Rising exports also contributed to the rise in GDP. The low value of the U.S. dollar makes American goods cheaper for foreigners. The dollar is low partly because of the low interest rates caused by the recent expansion of money by the Federal Reserve system. The Federal Funds rate, the interest rate paid for loans among banks, has been pushed down to 2 percent, which is lower than the rate of consumer price inflation, making the real federal funds interest rate negative.

Government spending is one third of GDP, and it rose by a whopping 3.4 percent in the second quarter, following a 1.9 percent rise in the first quarter. There was a rise of 1.6 percent in state and local government spending, and a steep 6.7 percent rise in federal spending. “National defense” or military spending rose by a walloping 7.3 percent, as it did also in the first quarter. Civilian federal government spending rose by 5.3 percent.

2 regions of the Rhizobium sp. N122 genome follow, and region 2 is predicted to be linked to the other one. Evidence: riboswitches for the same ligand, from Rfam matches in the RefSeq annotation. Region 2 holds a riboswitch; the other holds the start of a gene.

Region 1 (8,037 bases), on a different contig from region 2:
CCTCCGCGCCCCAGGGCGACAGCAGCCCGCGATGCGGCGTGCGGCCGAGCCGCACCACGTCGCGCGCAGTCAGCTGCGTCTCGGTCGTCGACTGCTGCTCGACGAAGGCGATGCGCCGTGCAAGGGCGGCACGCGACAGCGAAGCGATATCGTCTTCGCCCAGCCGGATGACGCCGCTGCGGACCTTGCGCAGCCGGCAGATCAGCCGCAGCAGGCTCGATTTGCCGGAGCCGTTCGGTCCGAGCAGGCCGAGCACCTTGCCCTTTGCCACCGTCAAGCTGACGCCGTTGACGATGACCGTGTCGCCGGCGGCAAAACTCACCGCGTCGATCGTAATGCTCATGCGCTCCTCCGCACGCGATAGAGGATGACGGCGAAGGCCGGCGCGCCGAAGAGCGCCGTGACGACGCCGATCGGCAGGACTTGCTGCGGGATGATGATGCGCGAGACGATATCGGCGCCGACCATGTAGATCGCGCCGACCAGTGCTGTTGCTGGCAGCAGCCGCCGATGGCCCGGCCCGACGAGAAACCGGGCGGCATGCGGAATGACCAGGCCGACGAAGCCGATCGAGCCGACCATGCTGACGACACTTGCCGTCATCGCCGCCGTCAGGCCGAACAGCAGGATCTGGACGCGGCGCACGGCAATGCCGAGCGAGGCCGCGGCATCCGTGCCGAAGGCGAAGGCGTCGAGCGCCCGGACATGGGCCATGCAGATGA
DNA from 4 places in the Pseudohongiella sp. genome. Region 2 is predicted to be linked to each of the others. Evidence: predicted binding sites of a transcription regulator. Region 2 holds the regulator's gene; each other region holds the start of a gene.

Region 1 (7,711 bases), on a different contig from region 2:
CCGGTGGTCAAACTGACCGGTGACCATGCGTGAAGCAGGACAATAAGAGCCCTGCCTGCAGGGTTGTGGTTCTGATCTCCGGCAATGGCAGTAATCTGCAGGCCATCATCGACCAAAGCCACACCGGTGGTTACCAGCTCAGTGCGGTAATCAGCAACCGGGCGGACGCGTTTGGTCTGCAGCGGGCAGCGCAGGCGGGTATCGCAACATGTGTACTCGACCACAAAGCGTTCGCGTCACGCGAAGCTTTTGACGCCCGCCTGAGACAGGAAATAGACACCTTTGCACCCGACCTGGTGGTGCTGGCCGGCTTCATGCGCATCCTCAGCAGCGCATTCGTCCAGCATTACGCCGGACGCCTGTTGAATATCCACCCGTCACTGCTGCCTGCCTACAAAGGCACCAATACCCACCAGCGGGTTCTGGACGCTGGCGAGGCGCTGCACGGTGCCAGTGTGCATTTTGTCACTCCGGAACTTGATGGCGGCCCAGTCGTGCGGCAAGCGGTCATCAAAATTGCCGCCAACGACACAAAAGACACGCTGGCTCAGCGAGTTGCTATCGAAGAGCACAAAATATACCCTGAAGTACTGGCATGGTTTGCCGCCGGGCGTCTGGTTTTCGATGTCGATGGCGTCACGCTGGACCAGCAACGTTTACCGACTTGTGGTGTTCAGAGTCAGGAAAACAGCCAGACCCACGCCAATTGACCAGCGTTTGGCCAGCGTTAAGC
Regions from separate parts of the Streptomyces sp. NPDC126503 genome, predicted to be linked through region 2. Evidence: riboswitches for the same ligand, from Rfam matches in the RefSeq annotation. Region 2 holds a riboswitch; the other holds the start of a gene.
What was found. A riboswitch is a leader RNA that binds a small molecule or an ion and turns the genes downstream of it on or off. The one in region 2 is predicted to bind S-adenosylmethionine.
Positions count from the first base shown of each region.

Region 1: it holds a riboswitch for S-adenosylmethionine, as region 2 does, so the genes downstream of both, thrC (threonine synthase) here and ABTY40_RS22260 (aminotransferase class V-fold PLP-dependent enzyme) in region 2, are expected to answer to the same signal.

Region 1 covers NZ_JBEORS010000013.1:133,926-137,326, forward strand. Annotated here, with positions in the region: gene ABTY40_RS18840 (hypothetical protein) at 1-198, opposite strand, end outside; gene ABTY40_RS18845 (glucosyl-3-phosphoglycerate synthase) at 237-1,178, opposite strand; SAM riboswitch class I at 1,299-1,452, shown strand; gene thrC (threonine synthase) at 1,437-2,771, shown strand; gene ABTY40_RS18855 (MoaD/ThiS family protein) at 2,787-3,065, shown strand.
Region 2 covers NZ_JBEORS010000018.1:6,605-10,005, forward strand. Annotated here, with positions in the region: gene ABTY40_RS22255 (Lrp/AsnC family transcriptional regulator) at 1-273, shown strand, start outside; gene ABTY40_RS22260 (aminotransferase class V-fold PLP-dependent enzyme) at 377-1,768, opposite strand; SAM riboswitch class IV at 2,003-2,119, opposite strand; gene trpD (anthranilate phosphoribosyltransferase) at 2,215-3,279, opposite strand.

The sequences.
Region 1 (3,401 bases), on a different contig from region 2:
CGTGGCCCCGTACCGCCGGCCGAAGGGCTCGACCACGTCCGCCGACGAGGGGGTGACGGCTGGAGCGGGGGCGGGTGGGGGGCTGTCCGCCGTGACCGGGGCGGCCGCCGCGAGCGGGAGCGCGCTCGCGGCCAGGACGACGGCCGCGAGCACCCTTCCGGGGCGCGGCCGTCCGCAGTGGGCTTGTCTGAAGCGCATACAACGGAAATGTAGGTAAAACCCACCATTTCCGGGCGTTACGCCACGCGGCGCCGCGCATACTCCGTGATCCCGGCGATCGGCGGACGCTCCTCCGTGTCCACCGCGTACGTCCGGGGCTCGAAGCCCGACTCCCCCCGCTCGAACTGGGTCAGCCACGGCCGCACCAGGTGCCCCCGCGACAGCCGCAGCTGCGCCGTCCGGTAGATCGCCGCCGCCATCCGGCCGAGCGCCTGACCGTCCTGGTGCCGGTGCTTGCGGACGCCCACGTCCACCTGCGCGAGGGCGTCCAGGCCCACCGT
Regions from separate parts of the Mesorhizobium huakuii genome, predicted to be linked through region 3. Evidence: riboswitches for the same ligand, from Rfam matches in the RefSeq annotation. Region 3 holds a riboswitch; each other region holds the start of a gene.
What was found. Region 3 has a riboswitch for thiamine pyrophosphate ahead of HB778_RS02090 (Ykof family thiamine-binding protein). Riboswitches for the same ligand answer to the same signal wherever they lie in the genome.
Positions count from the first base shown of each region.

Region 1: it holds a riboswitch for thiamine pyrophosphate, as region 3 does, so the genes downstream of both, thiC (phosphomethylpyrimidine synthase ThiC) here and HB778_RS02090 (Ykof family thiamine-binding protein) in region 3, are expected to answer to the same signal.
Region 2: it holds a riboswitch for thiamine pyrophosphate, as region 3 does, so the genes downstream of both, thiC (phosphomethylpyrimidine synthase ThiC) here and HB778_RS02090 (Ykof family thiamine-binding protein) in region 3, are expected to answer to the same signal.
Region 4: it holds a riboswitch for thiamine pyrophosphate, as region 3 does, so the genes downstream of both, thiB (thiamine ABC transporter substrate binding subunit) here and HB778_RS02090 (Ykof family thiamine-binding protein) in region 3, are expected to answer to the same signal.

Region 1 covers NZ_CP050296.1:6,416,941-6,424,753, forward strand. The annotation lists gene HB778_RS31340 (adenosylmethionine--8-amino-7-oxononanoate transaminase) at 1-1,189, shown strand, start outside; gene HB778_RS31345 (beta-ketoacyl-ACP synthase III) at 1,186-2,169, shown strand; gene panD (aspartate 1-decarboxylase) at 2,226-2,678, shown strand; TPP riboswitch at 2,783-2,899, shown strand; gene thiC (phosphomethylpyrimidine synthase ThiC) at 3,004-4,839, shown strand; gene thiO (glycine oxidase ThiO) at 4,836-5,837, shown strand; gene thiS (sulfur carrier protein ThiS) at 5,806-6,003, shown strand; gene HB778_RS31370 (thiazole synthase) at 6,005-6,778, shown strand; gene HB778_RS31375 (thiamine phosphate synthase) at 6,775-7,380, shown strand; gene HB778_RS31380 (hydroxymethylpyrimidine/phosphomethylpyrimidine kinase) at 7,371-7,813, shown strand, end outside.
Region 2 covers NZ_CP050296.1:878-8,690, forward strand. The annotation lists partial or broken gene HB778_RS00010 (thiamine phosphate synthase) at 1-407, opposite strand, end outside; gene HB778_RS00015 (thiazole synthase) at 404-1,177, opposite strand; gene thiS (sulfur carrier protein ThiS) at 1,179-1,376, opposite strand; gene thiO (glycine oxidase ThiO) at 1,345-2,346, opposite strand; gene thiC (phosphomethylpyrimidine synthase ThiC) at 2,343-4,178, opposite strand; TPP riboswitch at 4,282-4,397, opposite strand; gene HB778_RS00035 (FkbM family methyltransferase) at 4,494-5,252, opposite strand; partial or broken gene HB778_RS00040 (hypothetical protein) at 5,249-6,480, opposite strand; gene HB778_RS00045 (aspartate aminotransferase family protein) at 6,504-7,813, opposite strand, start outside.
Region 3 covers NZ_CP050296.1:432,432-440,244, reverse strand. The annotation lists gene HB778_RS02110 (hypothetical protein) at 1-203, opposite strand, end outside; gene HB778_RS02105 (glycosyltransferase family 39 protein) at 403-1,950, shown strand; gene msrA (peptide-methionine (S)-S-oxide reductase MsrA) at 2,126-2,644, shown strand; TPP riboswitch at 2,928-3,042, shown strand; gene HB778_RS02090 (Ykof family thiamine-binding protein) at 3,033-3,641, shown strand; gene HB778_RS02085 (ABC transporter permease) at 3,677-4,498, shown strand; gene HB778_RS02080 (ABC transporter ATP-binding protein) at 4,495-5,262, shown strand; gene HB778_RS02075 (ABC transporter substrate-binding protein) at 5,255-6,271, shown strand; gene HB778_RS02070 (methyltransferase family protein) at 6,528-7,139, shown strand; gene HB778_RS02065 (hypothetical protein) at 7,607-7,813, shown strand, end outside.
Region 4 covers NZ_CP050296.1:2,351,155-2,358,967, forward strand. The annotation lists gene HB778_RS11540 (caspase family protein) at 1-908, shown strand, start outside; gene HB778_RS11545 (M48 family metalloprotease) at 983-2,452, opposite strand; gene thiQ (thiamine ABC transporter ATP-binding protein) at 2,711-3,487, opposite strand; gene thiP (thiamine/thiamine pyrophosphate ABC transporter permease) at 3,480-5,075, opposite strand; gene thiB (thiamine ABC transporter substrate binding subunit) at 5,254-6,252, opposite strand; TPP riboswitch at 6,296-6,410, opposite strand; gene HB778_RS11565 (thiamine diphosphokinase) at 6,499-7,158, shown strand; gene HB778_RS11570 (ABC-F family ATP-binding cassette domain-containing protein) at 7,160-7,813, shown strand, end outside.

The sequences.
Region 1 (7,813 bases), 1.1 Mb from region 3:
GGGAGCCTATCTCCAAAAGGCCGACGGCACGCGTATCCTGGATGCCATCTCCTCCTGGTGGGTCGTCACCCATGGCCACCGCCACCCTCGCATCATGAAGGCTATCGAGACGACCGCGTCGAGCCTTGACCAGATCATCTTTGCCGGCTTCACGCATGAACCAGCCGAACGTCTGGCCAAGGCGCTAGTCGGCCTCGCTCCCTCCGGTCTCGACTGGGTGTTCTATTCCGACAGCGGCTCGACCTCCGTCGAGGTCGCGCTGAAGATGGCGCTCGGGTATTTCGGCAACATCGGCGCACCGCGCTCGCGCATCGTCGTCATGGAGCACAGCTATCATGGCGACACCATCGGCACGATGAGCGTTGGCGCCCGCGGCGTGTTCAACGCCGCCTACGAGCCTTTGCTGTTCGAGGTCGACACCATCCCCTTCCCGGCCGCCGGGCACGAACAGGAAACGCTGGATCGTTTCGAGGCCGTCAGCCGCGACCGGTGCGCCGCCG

So what we have is a huge increase in government spending plus government giving people money to spend, all borrowed. The government can keep GDP rising by borrowing ever more money from abroad and spending it directly or giving it to residents to spend, while keeping interest rates pushed down via money expansion.

One could argue that the government should indeed increase spending when the economy is down in order to prevent a recession or induce a recovery. This may be so for a short-term policy, but over the longer run, this intervention has a cost that will be paid later, as it increases the federal debt and delays the economic adjustments needed for the recovery.